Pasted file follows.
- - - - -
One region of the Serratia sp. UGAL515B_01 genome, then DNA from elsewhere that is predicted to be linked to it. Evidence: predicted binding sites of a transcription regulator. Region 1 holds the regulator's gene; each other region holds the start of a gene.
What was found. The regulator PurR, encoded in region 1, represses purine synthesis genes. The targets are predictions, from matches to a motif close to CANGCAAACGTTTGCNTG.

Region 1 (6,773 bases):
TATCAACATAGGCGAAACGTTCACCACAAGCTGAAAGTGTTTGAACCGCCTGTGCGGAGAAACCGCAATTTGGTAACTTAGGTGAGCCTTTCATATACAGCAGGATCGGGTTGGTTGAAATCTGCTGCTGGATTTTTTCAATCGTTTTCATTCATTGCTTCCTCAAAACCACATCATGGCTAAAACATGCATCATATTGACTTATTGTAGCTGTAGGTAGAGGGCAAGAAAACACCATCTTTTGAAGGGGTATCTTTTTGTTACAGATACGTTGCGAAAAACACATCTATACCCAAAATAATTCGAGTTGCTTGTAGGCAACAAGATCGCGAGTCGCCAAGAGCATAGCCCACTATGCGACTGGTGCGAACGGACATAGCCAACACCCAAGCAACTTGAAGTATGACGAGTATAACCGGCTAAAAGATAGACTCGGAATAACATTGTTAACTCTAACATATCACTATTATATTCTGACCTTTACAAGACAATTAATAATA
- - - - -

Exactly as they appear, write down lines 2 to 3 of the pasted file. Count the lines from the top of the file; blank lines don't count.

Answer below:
What was found. The regulator PurR, encoded in region 1, represses purine synthesis genes. The targets are predictions, from matches to a motif close to CANGCAAACGTTTGCNTG.

Region 1 (6,773 bases):